Our Core Values and the Systems in which they Operate
Any conversation about core values needs to involve talking about the systems in which our values operate. It’s like a company that decides that one of its values is diversity but hasn’t hired any BIPOC employees because they aren’t a “good fit” and haven’t examined what “fit” means.
So what are some of the systems in which our values can be embedded?
- White Supremacy Culture
This doesn’t mean that there is anything malicious happening, rather there are sets of assumptions that we often take for granted. It’s hard to see these assumptions. Tema Okun so helpfully outlined characteristics of white supremacy culture. It blew my mind to think about the ways that these characteristics and values were a part of the way that I think about the world.
In her recent What Works Podcast, Tara McMullin points this phenomena out:
we take existing systems and ways of working for granted and then find ways to operate in those conventions to make us feel like we are honoring our values instead of getting clear on what actually honoring our values looks like and then deciding whether we can participate in existing systems and ways of working or whether we need to create something altogether new.
So let’s think about what it means to think of collaboration as a core value, one of LBI Backstage Pass’. Individualism is a characteristic of both white supremacy culture and patriarchy. So what does it mean to value collaboration in a world where “where cooperation is valued, little time or resources are devoted to developing the skills in how to cooperate.” I mean, who had the opportunity to learn how to do group projects well? Or value group projects?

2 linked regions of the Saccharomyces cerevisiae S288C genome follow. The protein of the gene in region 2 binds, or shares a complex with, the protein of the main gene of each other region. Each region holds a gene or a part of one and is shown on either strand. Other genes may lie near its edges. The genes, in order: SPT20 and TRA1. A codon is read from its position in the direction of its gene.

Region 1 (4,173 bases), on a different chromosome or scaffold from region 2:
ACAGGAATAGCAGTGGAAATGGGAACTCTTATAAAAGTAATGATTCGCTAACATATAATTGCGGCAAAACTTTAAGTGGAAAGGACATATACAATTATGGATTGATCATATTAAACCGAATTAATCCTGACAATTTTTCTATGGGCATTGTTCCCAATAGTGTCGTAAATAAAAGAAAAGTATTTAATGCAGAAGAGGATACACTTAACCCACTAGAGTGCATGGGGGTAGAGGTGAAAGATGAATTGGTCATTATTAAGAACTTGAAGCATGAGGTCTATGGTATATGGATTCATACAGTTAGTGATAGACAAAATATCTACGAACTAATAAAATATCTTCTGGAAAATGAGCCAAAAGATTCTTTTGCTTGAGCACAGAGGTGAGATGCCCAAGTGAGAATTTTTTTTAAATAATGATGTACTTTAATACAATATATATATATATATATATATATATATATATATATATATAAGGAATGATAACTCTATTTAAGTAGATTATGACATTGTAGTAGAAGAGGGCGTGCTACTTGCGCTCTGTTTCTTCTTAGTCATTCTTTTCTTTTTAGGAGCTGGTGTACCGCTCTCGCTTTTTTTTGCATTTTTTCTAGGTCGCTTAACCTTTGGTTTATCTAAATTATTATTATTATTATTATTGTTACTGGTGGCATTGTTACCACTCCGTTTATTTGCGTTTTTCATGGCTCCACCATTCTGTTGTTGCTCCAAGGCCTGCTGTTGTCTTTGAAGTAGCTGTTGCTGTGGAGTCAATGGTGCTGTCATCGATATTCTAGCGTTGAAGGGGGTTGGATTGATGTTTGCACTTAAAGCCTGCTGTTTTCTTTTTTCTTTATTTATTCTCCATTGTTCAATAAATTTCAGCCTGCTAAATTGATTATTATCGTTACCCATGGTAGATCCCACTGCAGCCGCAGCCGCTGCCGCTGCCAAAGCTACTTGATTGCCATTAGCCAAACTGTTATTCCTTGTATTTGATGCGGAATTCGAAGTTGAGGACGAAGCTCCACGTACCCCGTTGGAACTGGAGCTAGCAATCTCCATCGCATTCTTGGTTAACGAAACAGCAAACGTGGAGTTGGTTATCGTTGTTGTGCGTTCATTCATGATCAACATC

In a 2017 study, Warhuus, Tangaaard, Robinson, and Jensen point to the differences between I and We Paradigms in entrepreneurial education. Here I’ve modified it for collaboration
Collaboration is for everyone and is part of everyday life for most of us. Every person has collaborative potential.
Collaboration is relational and distributed. It is culturally situated, meaning different things in different situations and social practices, and it is collectively achieved even when individuals get outcomes alone.
The I paradigm is aligned with the idea of individualism, whereas the We paradigm describes more accurately the value that is at the core of LBI Backstage Pass. In our “Let’s Collab” clubhouse room, we share the stage so that power is distributed by switching off and sharing moderating duties. We negotiate our work together by using the opportunities to hear about fellow ladyboss’ work to impact our own work. For instance, LBI Backstage Pass member Bobbie Vyas and clubhouse club member Charissa Turnbull connected in our “Let’s Collab” room. As a result of a powerful conversation about mindset and manifestation, that happened off the app, they are working together to promote each other’s businesses and mission!
I had a boss once, who said he valued collaboration. We would talk about my ideas and his ideas for a project. When I looked back at the projects that he shared with our senior leaders, I realized that he rarely shared the projects that had more of my imprint on them. The projects that he shared were the ones that we collaborated on the least. In this case, his valuing collaboration was something he did on the side to make himself feel like he was a collaborator.
When was the last time that you sat down with your values and considered different interpretations of those values? Which ones are aligned with the different systems that we live within? We want to hear your thoughts in the comments!